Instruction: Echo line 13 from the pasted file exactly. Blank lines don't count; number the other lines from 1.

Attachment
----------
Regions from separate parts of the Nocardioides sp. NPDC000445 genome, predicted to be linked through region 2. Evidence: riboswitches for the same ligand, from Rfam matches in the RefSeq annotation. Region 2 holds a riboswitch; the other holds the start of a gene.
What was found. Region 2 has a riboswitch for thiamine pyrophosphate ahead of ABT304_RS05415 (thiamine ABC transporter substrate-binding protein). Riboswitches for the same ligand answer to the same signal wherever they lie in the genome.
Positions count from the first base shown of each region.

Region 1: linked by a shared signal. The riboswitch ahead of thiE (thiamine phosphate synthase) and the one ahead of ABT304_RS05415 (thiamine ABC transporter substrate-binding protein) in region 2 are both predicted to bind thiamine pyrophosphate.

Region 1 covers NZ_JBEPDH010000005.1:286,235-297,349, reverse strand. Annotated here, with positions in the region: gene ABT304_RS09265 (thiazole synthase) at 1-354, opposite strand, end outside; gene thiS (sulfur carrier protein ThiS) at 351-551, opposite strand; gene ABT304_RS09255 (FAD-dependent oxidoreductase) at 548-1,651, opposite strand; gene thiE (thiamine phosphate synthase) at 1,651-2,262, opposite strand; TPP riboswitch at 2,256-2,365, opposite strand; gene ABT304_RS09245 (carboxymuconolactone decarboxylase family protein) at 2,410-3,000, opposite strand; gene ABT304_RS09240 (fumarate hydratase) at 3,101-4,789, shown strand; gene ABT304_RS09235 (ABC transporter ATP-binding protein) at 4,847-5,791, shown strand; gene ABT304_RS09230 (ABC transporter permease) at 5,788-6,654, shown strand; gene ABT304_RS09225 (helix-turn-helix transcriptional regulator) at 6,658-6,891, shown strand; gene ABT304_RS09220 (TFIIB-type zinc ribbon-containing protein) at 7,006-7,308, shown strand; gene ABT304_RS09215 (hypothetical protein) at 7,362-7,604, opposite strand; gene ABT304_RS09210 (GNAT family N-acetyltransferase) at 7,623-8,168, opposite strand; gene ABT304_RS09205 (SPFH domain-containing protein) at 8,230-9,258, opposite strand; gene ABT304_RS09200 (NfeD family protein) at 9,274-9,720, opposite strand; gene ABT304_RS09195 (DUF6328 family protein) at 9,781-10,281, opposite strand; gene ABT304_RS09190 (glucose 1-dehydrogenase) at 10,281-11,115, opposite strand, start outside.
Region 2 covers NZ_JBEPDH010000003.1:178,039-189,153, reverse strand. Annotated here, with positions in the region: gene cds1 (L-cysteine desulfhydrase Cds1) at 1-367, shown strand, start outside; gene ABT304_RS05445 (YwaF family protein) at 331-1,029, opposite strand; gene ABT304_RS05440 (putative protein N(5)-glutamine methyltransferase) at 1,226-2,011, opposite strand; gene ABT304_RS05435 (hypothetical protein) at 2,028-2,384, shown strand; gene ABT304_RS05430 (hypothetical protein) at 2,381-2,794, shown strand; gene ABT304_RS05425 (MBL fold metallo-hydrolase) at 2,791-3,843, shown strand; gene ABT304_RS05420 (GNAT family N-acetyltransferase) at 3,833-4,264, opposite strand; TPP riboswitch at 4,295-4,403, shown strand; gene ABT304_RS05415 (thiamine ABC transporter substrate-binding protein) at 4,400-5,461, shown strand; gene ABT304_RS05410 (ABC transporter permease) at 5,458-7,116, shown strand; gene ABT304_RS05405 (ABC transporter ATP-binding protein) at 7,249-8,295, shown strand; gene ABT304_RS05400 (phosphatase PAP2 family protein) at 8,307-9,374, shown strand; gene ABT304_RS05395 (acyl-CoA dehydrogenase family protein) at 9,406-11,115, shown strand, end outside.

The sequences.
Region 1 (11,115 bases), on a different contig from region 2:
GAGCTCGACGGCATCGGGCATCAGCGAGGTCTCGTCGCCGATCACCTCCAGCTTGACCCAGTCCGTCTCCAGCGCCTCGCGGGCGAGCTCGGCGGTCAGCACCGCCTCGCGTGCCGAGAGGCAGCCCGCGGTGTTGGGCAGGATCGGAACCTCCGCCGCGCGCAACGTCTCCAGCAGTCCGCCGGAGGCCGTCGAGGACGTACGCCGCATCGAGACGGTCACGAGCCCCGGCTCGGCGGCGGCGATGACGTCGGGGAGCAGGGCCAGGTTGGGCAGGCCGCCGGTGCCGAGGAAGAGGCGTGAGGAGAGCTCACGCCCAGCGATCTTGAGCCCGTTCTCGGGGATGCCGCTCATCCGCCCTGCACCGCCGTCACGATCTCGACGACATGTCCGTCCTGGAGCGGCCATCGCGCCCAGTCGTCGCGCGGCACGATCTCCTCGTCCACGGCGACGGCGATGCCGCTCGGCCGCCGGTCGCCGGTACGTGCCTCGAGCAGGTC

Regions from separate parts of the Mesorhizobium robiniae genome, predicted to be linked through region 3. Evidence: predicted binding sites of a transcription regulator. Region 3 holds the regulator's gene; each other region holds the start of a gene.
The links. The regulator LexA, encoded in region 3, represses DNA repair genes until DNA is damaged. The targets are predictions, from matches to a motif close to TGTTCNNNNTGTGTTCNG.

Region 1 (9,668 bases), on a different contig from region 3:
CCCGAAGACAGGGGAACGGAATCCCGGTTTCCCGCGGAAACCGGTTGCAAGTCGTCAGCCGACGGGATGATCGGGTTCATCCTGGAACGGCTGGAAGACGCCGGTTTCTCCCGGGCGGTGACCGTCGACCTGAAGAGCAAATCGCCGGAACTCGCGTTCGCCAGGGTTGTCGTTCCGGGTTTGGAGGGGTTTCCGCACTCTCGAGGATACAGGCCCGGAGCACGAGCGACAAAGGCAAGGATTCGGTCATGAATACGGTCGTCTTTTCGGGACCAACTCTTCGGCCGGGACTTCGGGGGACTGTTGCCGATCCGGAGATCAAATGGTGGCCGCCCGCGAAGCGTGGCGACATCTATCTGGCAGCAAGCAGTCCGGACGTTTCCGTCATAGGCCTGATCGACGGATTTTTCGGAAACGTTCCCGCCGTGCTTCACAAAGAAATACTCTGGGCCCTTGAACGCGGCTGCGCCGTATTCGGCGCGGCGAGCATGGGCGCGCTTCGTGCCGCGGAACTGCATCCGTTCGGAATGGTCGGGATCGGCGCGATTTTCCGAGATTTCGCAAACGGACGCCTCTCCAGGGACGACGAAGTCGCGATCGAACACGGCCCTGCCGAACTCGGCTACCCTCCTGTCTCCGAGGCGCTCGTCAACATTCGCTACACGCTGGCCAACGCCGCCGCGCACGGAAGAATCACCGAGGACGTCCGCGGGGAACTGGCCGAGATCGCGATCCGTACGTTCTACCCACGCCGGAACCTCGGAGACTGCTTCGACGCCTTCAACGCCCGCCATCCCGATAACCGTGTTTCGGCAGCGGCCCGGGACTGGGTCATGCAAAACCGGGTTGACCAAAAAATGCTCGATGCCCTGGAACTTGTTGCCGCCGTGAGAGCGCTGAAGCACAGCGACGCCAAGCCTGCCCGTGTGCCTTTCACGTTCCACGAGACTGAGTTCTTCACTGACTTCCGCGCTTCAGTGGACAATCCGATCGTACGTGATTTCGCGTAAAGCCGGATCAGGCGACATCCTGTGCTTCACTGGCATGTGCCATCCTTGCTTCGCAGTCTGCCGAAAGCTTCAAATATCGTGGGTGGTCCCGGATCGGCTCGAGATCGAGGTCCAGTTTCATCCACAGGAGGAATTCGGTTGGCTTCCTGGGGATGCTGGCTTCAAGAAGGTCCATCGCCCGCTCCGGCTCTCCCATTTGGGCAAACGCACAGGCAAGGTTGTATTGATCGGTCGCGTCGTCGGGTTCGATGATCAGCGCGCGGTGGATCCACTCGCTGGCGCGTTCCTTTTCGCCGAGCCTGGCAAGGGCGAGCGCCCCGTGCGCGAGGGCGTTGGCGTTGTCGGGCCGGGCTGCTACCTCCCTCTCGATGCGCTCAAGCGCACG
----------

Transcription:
CCCGAAGACAGGGGAACGGAATCCCGGTTTCCCGCGGAAACCGGTTGCAAGTCGTCAGCCGACGGGATGATCGGGTTCATCCTGGAACGGCTGGAAGACGCCGGTTTCTCCCGGGCGGTGACCGTCGACCTGAAGAGCAAATCGCCGGAACTCGCGTTCGCCAGGGTTGTCGTTCCGGGTTTGGAGGGGTTTCCGCACTCTCGAGGATACAGGCCCGGAGCACGAGCGACAAAGGCAAGGATTCGGTCATGAATACGGTCGTCTTTTCGGGACCAACTCTTCGGCCGGGACTTCGGGGGACTGTTGCCGATCCGGAGATCAAATGGTGGCCGCCCGCGAAGCGTGGCGACATCTATCTGGCAGCAAGCAGTCCGGACGTTTCCGTCATAGGCCTGATCGACGGATTTTTCGGAAACGTTCCCGCCGTGCTTCACAAAGAAATACTCTGGGCCCTTGAACGCGGCTGCGCCGTATTCGGCGCGGCGAGCATGGGCGCGCTTCGTGCCGCGGAACTGCATCCGTTCGGAATGGTCGGGATCGGCGCGATTTTCCGAGATTTCGCAAACGGACGCCTCTCCAGGGACGACGAAGTCGCGATCGAACACGGCCCTGCCGAACTCGGCTACCCTCCTGTCTCCGAGGCGCTCGTCAACATTCGCTACACGCTGGCCAACGCCGCCGCGCACGGAAGAATCACCGAGGACGTCCGCGGGGAACTGGCCGAGATCGCGATCCGTACGTTCTACCCACGCCGGAACCTCGGAGACTGCTTCGACGCCTTCAACGCCCGCCATCCCGATAACCGTGTTTCGGCAGCGGCCCGGGACTGGGTCATGCAAAACCGGGTTGACCAAAAAATGCTCGATGCCCTGGAACTTGTTGCCGCCGTGAGAGCGCTGAAGCACAGCGACGCCAAGCCTGCCCGTGTGCCTTTCACGTTCCACGAGACTGAGTTCTTCACTGACTTCCGCGCTTCAGTGGACAATCCGATCGTACGTGATTTCGCGTAAAGCCGGATCAGGCGACATCCTGTGCTTCACTGGCATGTGCCATCCTTGCTTCGCAGTCTGCCGAAAGCTTCAAATATCGTGGGTGGTCCCGGATCGGCTCGAGATCGAGGTCCAGTTTCATCCACAGGAGGAATTCGGTTGGCTTCCTGGGGATGCTGGCTTCAAGAAGGTCCATCGCCCGCTCCGGCTCTCCCATTTGGGCAAACGCACAGGCAAGGTTGTATTGATCGGTCGCGTCGTCGGGTTCGATGATCAGCGCGCGGTGGATCCACTCGCTGGCGCGTTCCTTTTCGCCGAGCCTGGCAAGGGCGAGCGCCCCGTGCGCGAGGGCGTTGGCGTTGTCGGGCCGGGCTGCTACCTCCCTCTCGATGCGCTCAAGCGCACG